'Junk status' and what it means for South Africa
This week the focus falls on credit ratings and a possible downgrading of South Africa’s sovereign rating to ‘junk status’. But what does ‘junk status’ really mean? Well, the media coined the term to sell newspapers. Rating agencies use the term ‘speculative grade’ or ‘sub-investment grade’.
Having read the speculations surrounding a rating downgrade, naturally, one might ask: What is a rating and how will a rating downgrade affect South Africa? The sovereign credit rating indicates the risk level of a country’s investing environment and investors use this when they look to invest in a particular country. This risk influences the yield of a country’s bond in the debt market. The higher the risk, the more expensive it is to raise debt in the international market.
Following Finance Minister Malusi Gigaba’s medium-term budget (MTB), debt markets started to price in a possible rating downgrade. Currently, S&P Global has South Africa rated at BBB- with a negative outlook, while Moody’s holds the country at Baa3 with a negative outlook, which is one notch above what the market considers non-investment grade.
What can we expect if South Africa receives a credit downgrade? The biggest impact will be in the currency and bond market. The bond market began to respond while Minister Gigaba was delivering his MTB. Yields (the price of debt) moved from 8.60% to 9.33% for the 10-year instrument. As certain international investors are prohibited by mandate to invest in sub-investment grade debt, a downgrade will trigger an automatic disinvestment out of the SA bond market. This, in turn, could trigger a capital outflow of R20 billion to R100 billion in the short time, while the currency will be negatively influenced.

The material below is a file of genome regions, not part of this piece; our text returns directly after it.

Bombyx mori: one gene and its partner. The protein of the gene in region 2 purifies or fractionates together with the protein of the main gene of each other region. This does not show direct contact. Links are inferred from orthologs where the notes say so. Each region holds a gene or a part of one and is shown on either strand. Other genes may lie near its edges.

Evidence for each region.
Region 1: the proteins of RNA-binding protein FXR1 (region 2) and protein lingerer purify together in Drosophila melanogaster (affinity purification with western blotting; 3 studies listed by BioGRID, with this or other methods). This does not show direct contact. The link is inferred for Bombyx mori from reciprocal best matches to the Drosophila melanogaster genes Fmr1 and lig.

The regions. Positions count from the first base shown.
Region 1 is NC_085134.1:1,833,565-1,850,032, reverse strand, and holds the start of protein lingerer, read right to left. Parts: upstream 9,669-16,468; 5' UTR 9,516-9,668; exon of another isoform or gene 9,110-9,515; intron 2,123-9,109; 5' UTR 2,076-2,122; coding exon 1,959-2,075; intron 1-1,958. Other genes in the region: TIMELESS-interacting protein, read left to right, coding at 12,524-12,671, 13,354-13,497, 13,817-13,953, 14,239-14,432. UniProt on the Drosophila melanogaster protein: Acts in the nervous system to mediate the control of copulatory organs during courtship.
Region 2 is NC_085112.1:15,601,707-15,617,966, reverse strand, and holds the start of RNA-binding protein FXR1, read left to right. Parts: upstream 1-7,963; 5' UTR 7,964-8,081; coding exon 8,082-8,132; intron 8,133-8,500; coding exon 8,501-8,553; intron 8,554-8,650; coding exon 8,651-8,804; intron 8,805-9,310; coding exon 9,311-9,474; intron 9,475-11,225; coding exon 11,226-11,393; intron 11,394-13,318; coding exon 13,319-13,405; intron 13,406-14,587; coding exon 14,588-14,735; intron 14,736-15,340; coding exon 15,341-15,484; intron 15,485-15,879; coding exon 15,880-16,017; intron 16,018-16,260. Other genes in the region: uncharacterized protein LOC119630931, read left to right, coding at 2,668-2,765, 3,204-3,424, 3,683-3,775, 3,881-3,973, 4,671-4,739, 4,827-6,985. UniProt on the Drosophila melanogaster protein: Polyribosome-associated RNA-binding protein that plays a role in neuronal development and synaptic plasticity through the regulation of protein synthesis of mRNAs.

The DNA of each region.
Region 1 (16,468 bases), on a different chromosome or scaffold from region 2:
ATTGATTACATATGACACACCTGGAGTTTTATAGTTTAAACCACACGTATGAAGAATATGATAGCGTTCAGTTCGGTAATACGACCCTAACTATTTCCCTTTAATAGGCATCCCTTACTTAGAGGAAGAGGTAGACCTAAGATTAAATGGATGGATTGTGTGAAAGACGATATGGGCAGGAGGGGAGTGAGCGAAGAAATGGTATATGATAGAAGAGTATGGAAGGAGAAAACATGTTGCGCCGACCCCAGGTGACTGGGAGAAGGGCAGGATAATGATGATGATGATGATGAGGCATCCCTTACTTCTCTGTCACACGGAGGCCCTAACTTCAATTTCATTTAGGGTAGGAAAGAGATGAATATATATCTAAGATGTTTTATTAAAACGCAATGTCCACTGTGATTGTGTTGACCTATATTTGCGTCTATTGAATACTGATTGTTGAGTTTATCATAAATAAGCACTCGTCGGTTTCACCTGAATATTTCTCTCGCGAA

How long before South Africa could be upgraded again? It took Indonesia 19.4 years to get back its status of investment grade, and South Korea 1.1 years. Analysts believe that if South Africa could get its structural issues under control, an investment grade would be on the cards in 5 years’ time.
Fortunately, we can learn from the experiences of countries that find themselves in a similar predicament as South Africa. Both Brazil and Russia have been downgraded, but after the initial shock their currencies gradually strengthened to a level prior to the downgrade. Their bond markets also recovered, as investors seeking higher yields poured into their markets, while their equity markets followed international markets higher.
And the moral of the story? Investors should guard against panic in this type of environment, as there are also a few opportunities for managers to exploit.
SECURITAS – Wealth Management
It never was my thinking that made big money for me. It was always my sitting.
Got that? My sitting tight!
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